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Town of Delavan fires police chief

Mike Heine/The Week

(Published Oct. 5, 2007, 1:09 p.m.)

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The town of Delavan Police and Fire Commission fired police chief Andrew Mayer Wednesday night.

"I have been terminated without cause or prior written notice, which I believe is politically motivated for performing my duties as a sworn officer," Mayer, police chief since February 1999, said in a written statement supplied to The Week.

He declined to comment on what he meant by "politically motivated."

Mayer's contract allowed for termination without cause. He did not feel he did anything to warrant a firing and said he had no problems with any previous town boards.

He did not want to share his feelings about the current board.

Deputy Chief Phil Smith's first duty as acting chief was to inform Mayer of his termination, which he did about 10:30 p.m.

"I've had no contact with any town officials," Mayer said.

Mayer's attorney, Ray

Dall'Osto, received the decision in writing.

"To have a subordinate tell you (that) you are no longer in the position you hold, rather than your employer or superior, that is unusual," he said of the way Mayer was notified.

Mayer is weighing his options, Dall'Osto said.

The chief worked at the pleasure of the police and fire commission and could be fired at any time, according to Mayer's most recent contract, signed in 2002.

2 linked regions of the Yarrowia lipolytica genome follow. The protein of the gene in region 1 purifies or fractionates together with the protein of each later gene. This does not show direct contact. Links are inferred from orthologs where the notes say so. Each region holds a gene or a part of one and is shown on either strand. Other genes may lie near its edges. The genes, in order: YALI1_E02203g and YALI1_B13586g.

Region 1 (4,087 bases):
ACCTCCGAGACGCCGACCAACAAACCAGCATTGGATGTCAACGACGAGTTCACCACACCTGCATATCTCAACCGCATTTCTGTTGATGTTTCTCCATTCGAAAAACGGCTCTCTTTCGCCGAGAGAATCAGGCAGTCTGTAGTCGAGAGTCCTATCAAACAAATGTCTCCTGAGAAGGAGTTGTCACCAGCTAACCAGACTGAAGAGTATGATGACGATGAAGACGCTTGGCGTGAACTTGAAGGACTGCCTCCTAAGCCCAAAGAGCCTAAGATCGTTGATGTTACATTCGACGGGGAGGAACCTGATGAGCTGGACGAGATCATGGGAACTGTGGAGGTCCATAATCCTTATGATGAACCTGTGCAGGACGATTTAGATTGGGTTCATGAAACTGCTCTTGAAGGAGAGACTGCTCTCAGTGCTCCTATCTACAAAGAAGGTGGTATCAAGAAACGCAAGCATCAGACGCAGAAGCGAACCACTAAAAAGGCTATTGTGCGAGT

"It's my expectation that there was (a reason)," commission chairman Tom Brauer said. He could not comment on the firing, citing private information discussed in a closed session meeting.

Town Chairman Wayne Polzin would not comment because it was a matter taken up by the police and fire commission. Members of the town board were present at the meeting, but did not take part in the vote, town attorney Steve Wassel said.

The vote was 3-0, with one abstention and one member absent. Wassel would not say how the committee-made up of Brauer, Carol Ancevic, Robert Read, Todd Wiese and Maria Odling-voted. Read was not present.

Mayer, who said he is now officially retired, would not speculate if the firing was related to the apparent investigation into alleged tampering with the town clerk's computer. The police department is currently in possession of the computer after Clerk Dixie Bernsteen reported it not working and cables plugged in incorrectly.

"I have no idea if there is any correlation or connection to that whatsoever," Brauer said. "That was not brought fourth last night in any way, shape or form."

Smith will lead the department as interim chief. Brauer expects the town to advertise the opening.


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